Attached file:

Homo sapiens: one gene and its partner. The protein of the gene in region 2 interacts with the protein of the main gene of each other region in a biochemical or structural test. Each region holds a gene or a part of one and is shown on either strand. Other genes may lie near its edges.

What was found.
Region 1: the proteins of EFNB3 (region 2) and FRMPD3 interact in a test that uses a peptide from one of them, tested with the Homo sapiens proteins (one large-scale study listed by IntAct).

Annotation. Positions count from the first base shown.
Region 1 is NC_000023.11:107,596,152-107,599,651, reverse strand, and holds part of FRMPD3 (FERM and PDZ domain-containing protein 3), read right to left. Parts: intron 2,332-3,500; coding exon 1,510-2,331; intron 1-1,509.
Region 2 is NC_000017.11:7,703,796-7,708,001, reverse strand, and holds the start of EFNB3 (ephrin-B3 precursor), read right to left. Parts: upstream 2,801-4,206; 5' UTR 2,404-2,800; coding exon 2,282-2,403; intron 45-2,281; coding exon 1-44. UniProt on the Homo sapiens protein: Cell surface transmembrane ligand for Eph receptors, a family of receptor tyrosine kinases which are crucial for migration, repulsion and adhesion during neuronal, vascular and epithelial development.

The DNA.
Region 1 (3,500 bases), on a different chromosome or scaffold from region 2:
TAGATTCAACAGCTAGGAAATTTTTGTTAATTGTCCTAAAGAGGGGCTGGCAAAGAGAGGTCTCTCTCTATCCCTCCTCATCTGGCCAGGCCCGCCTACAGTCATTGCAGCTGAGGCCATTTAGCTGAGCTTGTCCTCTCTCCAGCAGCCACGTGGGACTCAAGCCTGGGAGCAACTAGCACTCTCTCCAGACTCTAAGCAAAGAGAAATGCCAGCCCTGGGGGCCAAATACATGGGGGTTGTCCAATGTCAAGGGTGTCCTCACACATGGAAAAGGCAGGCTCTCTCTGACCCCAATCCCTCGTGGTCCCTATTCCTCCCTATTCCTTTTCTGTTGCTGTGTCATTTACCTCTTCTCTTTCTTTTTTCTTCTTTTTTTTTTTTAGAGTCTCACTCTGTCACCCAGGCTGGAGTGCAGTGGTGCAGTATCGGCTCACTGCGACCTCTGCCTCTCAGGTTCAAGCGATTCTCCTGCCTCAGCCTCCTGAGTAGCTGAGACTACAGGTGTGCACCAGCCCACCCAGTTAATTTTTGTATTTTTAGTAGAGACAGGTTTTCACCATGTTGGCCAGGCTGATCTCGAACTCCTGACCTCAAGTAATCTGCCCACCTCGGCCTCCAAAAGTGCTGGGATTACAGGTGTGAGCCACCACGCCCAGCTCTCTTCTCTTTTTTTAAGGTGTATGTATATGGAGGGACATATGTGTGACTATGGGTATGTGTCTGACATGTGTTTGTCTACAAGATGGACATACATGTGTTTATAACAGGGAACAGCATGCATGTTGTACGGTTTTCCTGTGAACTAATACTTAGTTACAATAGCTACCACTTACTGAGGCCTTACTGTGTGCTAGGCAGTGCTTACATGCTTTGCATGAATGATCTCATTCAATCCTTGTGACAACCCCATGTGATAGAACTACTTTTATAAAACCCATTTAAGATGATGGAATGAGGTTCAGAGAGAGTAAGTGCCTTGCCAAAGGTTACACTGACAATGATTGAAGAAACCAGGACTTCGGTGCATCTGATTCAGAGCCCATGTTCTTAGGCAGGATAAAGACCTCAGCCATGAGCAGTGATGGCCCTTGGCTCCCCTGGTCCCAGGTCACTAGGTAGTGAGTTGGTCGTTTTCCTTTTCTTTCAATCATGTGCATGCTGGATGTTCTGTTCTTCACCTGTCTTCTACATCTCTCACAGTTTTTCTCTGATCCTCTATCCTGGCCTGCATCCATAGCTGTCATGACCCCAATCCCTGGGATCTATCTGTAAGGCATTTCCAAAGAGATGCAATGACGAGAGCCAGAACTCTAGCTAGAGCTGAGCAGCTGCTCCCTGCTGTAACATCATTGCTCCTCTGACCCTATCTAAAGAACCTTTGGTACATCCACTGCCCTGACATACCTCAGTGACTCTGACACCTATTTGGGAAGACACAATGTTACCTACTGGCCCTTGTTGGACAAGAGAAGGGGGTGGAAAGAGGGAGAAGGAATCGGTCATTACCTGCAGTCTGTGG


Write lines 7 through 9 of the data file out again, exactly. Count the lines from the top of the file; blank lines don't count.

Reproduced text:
The DNA.
Region 1 (3,500 bases), on a different chromosome or scaffold from region 2:
TAGATTCAACAGCTAGGAAATTTTTGTTAATTGTCCTAAAGAGGGGCTGGCAAAGAGAGGTCTCTCTCTATCCCTCCTCATCTGGCCAGGCCCGCCTACAGTCATTGCAGCTGAGGCCATTTAGCTGAGCTTGTCCTCTCTCCAGCAGCCACGTGGGACTCAAGCCTGGGAGCAACTAGCACTCTCTCCAGACTCTAAGCAAAGAGAAATGCCAGCCCTGGGGGCCAAATACATGGGGGTTGTCCAATGTCAAGGGTGTCCTCACACATGGAAAAGGCAGGCTCTCTCTGACCCCAATCCCTCGTGGTCCCTATTCCTCCCTATTCCTTTTCTGTTGCTGTGTCATTTACCTCTTCTCTTTCTTTTTTCTTCTTTTTTTTTTTTAGAGTCTCACTCTGTCACCCAGGCTGGAGTGCAGTGGTGCAGTATCGGCTCACTGCGACCTCTGCCTCTCAGGTTCAAGCGATTCTCCTGCCTCAGCCTCCTGAGTAGCTGAGACTACAGGTGTGCACCAGCCCACCCAGTTAATTTTTGTATTTTTAGTAGAGACAGGTTTTCACCATGTTGGCCAGGCTGATCTCGAACTCCTGACCTCAAGTAATCTGCCCACCTCGGCCTCCAAAAGTGCTGGGATTACAGGTGTGAGCCACCACGCCCAGCTCTCTTCTCTTTTTTTAAGGTGTATGTATATGGAGGGACATATGTGTGACTATGGGTATGTGTCTGACATGTGTTTGTCTACAAGATGGACATACATGTGTTTATAACAGGGAACAGCATGCATGTTGTACGGTTTTCCTGTGAACTAATACTTAGTTACAATAGCTACCACTTACTGAGGCCTTACTGTGTGCTAGGCAGTGCTTACATGCTTTGCATGAATGATCTCATTCAATCCTTGTGACAACCCCATGTGATAGAACTACTTTTATAAAACCCATTTAAGATGATGGAATGAGGTTCAGAGAGAGTAAGTGCCTTGCCAAAGGTTACACTGACAATGATTGAAGAAACCAGGACTTCGGTGCATCTGATTCAGAGCCCATGTTCTTAGGCAGGATAAAGACCTCAGCCATGAGCAGTGATGGCCCTTGGCTCCCCTGGTCCCAGGTCACTAGGTAGTGAGTTGGTCGTTTTCCTTTTCTTTCAATCATGTGCATGCTGGATGTTCTGTTCTTCACCTGTCTTCTACATCTCTCACAGTTTTTCTCTGATCCTCTATCCTGGCCTGCATCCATAGCTGTCATGACCCCAATCCCTGGGATCTATCTGTAAGGCATTTCCAAAGAGATGCAATGACGAGAGCCAGAACTCTAGCTAGAGCTGAGCAGCTGCTCCCTGCTGTAACATCATTGCTCCTCTGACCCTATCTAAAGAACCTTTGGTACATCCACTGCCCTGACATACCTCAGTGACTCTGACACCTATTTGGGAAGACACAATGTTACCTACTGGCCCTTGTTGGACAAGAGAAGGGGGTGGAAAGAGGGAGAAGGAATCGGTCATTACCTGCAGTCTGTGG